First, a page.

At the time of the Domesday Survey the manor of Malshanger at Oakley, or Church Oakley, was in the possession of Walter, son of Other, who was the Governor of Windsor Castle and ancestor of the baronial house of Windsor.
The last mention of the Windsor overlordship occurs in 1501-2, and in 1504 the land was sold to William of Warham, the most illustrious member of the Warham family who had had connections with the property since the fifteenth century. He filled high offices of state in the reigns of Henry VII and Henry VIII, including Bishop of London, Chancellor of England and Archbishop of Canterbury. It was he who crowned Henry VIII and his first wife, Catharine of Aragon, in Westminster Abbey, and was later an opponent of their divorce. He was also a close friend of Erasmus. In succeeding centuries the manor changed ownership several times, the more notable lords of the manor being the Kingsmill and Brickenden families.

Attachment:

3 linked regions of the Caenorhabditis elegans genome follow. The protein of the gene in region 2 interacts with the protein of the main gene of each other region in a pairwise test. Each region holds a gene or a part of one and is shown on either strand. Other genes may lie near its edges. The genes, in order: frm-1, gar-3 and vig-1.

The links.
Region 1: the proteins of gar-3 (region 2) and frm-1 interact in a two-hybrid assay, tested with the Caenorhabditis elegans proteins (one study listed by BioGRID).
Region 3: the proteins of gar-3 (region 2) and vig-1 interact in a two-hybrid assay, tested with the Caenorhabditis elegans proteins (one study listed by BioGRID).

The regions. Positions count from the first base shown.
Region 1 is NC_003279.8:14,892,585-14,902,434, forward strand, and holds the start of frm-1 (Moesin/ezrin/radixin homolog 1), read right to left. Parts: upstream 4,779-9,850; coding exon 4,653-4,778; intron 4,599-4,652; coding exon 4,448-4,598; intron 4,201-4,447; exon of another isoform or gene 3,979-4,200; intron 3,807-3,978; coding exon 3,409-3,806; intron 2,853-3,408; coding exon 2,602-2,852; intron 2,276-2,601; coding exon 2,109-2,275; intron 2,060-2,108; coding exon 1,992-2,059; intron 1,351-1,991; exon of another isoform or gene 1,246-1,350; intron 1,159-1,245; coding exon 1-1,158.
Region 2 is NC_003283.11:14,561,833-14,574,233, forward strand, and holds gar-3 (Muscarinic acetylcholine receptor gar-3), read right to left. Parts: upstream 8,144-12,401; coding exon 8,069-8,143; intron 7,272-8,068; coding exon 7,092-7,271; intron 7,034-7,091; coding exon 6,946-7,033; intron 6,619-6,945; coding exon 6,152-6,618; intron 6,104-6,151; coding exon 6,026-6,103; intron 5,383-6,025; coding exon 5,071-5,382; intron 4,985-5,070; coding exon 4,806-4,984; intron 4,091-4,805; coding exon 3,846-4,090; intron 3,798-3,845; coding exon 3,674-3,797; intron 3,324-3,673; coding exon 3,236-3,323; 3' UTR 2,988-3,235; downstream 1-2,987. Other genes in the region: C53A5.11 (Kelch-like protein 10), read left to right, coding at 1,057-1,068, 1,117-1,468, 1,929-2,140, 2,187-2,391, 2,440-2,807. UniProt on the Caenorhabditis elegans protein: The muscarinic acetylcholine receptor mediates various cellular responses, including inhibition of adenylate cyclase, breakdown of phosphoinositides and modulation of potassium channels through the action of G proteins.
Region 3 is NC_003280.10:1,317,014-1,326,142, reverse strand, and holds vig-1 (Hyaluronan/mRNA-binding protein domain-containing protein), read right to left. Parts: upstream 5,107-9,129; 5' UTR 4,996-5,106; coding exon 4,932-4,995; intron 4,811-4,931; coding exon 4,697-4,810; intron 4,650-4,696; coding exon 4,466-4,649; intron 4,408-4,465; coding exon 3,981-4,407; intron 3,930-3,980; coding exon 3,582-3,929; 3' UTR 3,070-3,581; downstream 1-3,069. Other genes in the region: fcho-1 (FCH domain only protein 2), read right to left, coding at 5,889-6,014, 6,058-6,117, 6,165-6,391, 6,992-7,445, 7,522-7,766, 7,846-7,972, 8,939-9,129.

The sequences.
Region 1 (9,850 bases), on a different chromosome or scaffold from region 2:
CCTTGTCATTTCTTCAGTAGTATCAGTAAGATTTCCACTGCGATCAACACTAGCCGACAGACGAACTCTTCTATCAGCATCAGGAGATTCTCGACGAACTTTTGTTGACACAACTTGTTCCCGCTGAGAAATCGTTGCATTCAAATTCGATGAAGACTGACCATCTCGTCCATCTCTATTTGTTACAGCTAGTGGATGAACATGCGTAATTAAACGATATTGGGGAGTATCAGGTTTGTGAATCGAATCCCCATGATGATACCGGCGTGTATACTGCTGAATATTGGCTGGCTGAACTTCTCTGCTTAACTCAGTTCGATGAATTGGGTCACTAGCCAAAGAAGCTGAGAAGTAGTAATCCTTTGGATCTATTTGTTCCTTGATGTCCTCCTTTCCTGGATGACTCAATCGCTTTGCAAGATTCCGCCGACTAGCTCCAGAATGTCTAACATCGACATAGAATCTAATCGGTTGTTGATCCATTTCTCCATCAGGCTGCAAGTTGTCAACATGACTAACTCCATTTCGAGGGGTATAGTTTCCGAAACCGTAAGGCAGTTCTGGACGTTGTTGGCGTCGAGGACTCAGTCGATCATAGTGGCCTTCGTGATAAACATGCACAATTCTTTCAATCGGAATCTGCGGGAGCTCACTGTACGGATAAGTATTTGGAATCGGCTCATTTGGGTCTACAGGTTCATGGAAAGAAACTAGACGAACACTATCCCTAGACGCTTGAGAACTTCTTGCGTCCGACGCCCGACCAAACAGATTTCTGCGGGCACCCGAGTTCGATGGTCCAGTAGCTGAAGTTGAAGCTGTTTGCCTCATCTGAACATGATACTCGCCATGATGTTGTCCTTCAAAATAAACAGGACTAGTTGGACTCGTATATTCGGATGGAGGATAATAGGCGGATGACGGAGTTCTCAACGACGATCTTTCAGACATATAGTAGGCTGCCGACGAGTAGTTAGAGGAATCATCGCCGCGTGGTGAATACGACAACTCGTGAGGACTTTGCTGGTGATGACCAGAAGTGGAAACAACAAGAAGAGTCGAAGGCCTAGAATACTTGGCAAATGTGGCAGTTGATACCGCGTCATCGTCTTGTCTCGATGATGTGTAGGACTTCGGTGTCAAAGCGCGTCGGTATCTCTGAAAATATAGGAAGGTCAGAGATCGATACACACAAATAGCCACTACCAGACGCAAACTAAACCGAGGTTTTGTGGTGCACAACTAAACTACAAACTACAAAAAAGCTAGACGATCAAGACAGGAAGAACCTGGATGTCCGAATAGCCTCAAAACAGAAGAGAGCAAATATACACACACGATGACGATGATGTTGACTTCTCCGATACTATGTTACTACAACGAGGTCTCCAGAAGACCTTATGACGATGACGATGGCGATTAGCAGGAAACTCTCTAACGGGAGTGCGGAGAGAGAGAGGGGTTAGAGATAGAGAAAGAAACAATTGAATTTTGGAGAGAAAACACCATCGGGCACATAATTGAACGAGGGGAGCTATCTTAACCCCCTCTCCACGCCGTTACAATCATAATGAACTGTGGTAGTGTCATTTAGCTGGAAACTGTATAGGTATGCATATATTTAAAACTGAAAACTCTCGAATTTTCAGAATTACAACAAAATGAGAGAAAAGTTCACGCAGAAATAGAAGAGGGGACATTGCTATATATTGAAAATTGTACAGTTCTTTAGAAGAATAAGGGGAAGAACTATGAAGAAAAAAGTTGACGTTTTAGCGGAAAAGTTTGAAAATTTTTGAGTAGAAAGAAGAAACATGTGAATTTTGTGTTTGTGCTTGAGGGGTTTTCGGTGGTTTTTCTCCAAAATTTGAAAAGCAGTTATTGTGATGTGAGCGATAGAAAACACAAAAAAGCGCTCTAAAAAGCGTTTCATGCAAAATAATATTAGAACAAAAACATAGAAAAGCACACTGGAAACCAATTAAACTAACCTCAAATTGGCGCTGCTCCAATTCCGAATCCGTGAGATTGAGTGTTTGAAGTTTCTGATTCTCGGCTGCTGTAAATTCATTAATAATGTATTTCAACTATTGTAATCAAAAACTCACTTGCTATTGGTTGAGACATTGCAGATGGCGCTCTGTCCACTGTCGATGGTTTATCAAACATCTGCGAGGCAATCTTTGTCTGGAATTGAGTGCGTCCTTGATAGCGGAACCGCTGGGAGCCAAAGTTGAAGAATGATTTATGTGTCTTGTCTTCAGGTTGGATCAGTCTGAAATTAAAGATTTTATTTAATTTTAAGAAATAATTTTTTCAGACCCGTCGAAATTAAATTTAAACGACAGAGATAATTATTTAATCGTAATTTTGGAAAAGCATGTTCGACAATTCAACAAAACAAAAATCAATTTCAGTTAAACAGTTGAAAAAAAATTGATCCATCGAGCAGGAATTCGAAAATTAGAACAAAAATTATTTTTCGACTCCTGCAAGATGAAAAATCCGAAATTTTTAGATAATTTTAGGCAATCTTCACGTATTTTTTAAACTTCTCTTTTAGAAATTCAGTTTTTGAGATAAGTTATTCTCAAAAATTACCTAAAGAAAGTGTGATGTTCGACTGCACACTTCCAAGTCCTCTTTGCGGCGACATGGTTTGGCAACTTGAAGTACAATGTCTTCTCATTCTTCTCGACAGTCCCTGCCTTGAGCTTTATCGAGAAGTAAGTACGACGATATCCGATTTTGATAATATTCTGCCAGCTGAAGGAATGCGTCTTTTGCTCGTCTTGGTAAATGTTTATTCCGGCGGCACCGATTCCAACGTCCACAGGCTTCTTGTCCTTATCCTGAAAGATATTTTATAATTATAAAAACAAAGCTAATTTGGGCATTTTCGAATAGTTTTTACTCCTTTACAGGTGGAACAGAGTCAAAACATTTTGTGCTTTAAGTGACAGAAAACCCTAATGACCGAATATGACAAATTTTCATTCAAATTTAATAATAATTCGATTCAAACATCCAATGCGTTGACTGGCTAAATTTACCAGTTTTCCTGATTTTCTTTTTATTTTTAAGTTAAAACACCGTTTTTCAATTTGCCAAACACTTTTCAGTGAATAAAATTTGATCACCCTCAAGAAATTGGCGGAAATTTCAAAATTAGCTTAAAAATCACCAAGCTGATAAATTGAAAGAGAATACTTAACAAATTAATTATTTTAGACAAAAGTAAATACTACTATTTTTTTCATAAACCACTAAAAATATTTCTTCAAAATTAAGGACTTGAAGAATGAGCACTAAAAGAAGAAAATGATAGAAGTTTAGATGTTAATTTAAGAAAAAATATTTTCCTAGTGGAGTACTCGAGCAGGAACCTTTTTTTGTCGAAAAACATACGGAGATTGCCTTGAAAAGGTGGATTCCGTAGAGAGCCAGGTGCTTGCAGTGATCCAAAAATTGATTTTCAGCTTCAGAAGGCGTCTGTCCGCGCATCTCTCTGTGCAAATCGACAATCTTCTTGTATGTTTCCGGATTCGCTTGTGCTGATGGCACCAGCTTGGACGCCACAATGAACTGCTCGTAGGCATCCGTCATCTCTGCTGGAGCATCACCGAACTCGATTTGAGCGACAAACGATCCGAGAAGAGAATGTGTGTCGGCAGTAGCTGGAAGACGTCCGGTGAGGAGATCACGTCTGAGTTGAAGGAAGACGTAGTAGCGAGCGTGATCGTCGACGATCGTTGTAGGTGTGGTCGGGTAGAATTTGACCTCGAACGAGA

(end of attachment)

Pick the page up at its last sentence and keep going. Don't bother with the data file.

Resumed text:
The early name for Oakley was Church Oakley and the twelfth century Church of St Leonard had a tower built by Archbishop Warham early in the sixteenth century. The church was repaired and rebuilt in 1869 by TH Wyatt at a cost of £5,000. Also last century a Harvest Home celebration was held for all the employees on Malshanger Estate, wherein they were all given a buttonhole of oak, barley, wheat and rye tied with a red ribbon. A thanksgiving service at the church was followed by a substantial meal in the Refectory Barn.
Oakley was reputedly troubled by a ghost which appeared to travellers in Shearsdown Lane.